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Multimedia artist Claire Bangser created NOLAbeings as a portrait-based story project that marries image and text. Inspired by the Humans of NY project, it stems from the belief that we can all learn from one anothers’ stories. Primarily featured on Instagram (and tumblr), Claire meets people in coffee shops, grocery stores, living rooms, sidewalks, and learns something about each individual through a snapshot conversation and image. After discovering and falling in love with the project, editors at NolaVie asked to post a weekly roundup of her most visually and narratively stimulating photos.



“I have been studying Shakespeare for probably the last 25 years. I’ve read maybe 20 hours a week of Shakespeare for the last 15 years. And I lecture high school students and AP students about Shakespeare. It’s not my business, I just do it for fun. I just love Shakespeare. I have reams of material about him… Some of it would curl your hair.”



“I’ve always loved animals but I never got to have them as a kid. My mom’s not an animal person. When I got older I really wanted to get a dog, so I lived in a 200 square foot studio in New York with a 200 pound dog I got on Craigslist. I moved here in October and I got this little guy here from ARNO, Animal Rescue New Orleans. And for a big dog and a small dog they get along really well!”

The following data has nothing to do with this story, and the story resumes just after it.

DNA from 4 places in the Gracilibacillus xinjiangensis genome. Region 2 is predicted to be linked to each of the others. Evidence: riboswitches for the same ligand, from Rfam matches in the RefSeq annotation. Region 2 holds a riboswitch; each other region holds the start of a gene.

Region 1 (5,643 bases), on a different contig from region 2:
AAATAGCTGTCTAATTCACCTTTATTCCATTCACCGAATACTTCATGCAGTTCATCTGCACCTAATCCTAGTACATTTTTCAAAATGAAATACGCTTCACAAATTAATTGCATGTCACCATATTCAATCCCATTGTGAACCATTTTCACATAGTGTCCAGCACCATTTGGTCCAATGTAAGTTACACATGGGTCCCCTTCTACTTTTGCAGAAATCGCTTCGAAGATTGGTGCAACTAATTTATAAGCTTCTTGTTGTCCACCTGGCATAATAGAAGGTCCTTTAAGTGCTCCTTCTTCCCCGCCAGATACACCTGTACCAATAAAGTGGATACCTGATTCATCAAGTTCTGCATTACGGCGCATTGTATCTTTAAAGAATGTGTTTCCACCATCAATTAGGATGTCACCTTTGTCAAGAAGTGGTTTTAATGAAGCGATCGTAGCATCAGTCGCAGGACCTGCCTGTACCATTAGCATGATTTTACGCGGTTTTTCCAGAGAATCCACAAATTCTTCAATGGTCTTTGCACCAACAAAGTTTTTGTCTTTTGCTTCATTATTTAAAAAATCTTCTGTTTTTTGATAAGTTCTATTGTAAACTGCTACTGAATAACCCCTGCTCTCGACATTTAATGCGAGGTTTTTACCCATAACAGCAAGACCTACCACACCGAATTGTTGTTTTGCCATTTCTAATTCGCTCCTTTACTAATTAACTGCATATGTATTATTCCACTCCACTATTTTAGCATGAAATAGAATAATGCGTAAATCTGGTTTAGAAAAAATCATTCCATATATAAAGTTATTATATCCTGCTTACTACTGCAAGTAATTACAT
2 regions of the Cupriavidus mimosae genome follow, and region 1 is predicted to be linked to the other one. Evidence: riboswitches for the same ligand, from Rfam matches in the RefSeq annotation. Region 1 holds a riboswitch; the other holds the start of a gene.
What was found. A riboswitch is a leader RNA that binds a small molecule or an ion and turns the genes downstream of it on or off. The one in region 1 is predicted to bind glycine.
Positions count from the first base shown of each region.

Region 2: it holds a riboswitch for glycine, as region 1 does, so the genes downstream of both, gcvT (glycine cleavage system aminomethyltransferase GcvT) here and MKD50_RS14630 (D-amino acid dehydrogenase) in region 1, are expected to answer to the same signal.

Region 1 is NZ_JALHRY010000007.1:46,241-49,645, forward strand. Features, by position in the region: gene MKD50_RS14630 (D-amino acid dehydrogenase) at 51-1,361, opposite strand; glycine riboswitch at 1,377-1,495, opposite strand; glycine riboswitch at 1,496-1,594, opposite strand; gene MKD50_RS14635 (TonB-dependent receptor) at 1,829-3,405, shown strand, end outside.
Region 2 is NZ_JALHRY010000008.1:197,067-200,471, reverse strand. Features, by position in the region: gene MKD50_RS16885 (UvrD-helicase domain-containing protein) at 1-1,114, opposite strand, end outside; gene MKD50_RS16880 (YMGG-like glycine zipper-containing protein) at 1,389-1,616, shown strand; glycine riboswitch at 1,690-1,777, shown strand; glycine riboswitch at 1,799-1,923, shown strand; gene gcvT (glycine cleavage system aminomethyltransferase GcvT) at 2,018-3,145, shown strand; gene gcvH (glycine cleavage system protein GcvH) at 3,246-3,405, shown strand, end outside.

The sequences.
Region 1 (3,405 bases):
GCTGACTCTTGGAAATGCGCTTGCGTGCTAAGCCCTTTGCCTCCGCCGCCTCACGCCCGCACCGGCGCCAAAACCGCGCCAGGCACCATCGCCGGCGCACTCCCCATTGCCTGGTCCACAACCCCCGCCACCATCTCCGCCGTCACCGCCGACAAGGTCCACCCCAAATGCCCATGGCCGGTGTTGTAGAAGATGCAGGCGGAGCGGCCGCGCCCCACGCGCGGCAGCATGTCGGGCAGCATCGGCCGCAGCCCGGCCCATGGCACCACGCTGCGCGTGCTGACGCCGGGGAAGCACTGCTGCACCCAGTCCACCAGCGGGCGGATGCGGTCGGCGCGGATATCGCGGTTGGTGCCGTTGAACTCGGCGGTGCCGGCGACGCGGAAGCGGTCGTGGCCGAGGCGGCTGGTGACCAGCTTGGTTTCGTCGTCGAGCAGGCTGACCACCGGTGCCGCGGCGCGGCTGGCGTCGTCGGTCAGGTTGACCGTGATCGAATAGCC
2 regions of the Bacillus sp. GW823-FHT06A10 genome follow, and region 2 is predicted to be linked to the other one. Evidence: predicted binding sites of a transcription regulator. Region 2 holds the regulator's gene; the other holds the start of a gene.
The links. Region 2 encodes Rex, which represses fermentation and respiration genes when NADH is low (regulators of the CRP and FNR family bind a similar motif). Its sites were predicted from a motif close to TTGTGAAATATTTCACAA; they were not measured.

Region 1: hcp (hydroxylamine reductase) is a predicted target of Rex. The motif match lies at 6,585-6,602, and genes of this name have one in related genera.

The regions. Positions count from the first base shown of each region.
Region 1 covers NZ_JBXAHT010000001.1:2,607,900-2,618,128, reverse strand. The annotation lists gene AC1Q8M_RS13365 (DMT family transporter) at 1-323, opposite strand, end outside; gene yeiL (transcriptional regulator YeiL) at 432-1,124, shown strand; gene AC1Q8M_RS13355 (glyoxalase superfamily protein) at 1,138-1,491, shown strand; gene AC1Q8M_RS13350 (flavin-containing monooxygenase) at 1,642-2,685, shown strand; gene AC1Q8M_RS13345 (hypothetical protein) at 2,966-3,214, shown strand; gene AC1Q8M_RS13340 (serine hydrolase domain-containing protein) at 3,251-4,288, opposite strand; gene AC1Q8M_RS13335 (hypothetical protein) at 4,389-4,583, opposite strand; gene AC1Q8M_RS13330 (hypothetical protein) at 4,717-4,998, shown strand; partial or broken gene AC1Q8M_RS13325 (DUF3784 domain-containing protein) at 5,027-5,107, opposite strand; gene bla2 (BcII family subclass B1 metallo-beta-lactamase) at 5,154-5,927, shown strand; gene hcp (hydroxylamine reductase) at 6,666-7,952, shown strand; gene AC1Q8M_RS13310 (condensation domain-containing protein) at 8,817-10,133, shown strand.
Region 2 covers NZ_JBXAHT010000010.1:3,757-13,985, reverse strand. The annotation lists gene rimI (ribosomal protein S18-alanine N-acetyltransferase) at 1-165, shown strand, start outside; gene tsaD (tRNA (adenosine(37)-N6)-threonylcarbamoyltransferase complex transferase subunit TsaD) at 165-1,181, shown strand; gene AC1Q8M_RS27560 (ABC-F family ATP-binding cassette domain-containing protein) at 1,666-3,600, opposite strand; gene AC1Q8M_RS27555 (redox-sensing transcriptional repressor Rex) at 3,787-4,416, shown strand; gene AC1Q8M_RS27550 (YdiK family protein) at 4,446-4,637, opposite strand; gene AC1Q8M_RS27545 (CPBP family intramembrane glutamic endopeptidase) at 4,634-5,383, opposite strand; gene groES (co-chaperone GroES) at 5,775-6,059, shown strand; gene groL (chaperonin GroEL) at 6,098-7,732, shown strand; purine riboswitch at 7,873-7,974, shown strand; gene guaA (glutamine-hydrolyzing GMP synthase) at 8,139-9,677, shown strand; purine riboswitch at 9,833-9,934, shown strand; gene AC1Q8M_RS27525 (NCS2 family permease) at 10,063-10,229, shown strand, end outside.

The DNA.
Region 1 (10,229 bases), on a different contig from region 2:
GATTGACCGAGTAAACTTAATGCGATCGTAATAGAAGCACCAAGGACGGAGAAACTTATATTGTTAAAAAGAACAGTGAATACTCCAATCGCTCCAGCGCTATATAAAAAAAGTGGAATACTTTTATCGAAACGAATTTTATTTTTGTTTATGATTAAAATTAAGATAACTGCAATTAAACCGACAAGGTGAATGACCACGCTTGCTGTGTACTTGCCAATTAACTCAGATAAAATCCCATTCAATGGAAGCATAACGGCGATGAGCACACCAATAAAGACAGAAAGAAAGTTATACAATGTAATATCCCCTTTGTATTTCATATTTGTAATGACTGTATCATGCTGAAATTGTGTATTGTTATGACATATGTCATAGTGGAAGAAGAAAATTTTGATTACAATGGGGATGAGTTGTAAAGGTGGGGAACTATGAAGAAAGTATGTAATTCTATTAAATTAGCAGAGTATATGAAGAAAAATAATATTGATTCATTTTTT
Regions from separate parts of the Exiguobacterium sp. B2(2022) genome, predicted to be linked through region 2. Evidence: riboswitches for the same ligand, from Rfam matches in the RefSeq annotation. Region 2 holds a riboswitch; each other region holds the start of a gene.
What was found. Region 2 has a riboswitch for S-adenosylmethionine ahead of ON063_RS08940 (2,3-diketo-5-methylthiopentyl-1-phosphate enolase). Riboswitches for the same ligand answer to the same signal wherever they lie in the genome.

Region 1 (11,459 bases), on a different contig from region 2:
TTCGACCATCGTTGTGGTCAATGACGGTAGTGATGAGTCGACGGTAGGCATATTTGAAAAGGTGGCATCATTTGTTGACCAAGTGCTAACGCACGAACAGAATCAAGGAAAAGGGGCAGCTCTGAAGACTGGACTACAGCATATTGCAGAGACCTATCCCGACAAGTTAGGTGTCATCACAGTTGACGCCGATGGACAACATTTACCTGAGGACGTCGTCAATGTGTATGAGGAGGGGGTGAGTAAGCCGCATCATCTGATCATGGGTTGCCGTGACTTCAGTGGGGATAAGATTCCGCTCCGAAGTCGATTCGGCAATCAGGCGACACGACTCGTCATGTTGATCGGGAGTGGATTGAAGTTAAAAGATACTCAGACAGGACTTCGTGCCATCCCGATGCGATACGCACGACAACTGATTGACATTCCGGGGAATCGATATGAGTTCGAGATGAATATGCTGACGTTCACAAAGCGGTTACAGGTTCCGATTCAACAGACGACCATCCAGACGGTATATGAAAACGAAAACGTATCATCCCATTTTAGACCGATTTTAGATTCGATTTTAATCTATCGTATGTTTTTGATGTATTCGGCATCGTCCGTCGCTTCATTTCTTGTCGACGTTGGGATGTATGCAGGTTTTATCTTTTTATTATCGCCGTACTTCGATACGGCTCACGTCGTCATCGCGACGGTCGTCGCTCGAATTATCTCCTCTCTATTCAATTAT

“My dad was in the Air Force for 36 years and so patriotism and the military is really important to me. He missed my 16th birthday because he was in Iraq and two years before that he was in Kuwait to serve. It was a lot of phone calls, texting, emails. I felt proud that my father was serving our country but also scared, nervous… would we be the ones getting the letter or someone coming to our door? I was so thankful when he came home.”



“Big Chief Allison ‘Tootie’ Montana is my grandfather. He taught me how to sew when I was a little child. I was his eyes. Everywhere we went, I was always under his shoulder, and he would tell people that I was his eyes. […] When it came to talking he could run his mouth for hours. So I used to tell him ‘I’mma give your mouth a chill pill!’ I used to always tell him that even in front of other people, and of course they turned it into a little joke ‘cause I was a child. All he did was talk. He loved to talk, he loved to tell stories.”



“My little brother went to hanging with the wrong people. They wanted to get him loaded. They put him on dope. They had him out here bam – stealing, robbing, running in people’s houses, just for him to be down with them. He started when he was like 11 or 12. Boom boom. He had a gun. I’m going to keep it real – once he got loaded he was like Illuminati – like everything must be sacrificed. I don’t know why he felt like that. He just was a young punk. He was trying to live fast. And I told him, ‘you live fast, you die young’. He didn’t make it to 19. He barely made it to 18. It shouldn’t have happened. You grew up seeing people sell drugs, people kill people, and in the midst you’re programmed. What you see is what you grow up to do.”


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